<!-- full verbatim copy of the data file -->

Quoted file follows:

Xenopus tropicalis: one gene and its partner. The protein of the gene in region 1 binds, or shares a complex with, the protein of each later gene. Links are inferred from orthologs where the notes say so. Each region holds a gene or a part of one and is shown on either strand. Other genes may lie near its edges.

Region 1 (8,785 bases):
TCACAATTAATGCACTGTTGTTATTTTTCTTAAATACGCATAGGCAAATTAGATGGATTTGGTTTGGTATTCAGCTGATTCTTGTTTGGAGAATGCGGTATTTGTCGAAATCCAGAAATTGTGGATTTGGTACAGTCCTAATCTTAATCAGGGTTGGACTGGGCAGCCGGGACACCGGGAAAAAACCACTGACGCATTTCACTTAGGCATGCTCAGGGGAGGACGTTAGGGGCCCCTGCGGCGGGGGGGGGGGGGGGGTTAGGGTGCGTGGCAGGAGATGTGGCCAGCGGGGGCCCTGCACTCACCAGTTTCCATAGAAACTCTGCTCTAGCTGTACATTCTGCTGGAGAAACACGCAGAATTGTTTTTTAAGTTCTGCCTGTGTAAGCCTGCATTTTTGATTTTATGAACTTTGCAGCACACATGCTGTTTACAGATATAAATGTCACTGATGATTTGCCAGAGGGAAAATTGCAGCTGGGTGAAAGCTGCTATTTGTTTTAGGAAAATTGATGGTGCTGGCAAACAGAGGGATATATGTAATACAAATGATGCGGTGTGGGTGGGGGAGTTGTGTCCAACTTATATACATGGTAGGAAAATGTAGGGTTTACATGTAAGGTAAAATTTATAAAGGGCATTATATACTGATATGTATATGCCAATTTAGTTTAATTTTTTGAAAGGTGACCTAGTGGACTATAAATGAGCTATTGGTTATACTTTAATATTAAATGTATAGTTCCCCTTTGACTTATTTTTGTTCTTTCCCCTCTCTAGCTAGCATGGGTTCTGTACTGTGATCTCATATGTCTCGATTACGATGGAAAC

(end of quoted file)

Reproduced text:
Xenopus tropicalis: one gene and its partner. The protein of the gene in region 1 binds, or shares a complex with, the protein of each later gene. Links are inferred from orthologs where the notes say so. Each region holds a gene or a part of one and is shown on either strand. Other genes may lie near its edges.

Region 1 (8,785 bases):
TCACAATTAATGCACTGTTGTTATTTTTCTTAAATACGCATAGGCAAATTAGATGGATTTGGTTTGGTATTCAGCTGATTCTTGTTTGGAGAATGCGGTATTTGTCGAAATCCAGAAATTGTGGATTTGGTACAGTCCTAATCTTAATCAGGGTTGGACTGGGCAGCCGGGACACCGGGAAAAAACCACTGACGCATTTCACTTAGGCATGCTCAGGGGAGGACGTTAGGGGCCCCTGCGGCGGGGGGGGGGGGGGGGTTAGGGTGCGTGGCAGGAGATGTGGCCAGCGGGGGCCCTGCACTCACCAGTTTCCATAGAAACTCTGCTCTAGCTGTACATTCTGCTGGAGAAACACGCAGAATTGTTTTTTAAGTTCTGCCTGTGTAAGCCTGCATTTTTGATTTTATGAACTTTGCAGCACACATGCTGTTTACAGATATAAATGTCACTGATGATTTGCCAGAGGGAAAATTGCAGCTGGGTGAAAGCTGCTATTTGTTTTAGGAAAATTGATGGTGCTGGCAAACAGAGGGATATATGTAATACAAATGATGCGGTGTGGGTGGGGGAGTTGTGTCCAACTTATATACATGGTAGGAAAATGTAGGGTTTACATGTAAGGTAAAATTTATAAAGGGCATTATATACTGATATGTATATGCCAATTTAGTTTAATTTTTTGAAAGGTGACCTAGTGGACTATAAATGAGCTATTGGTTATACTTTAATATTAAATGTATAGTTCCCCTTTGACTTATTTTTGTTCTTTCCCCTCTCTAGCTAGCATGGGTTCTGTACTGTGATCTCATATGTCTCGATTACGATGGAAAC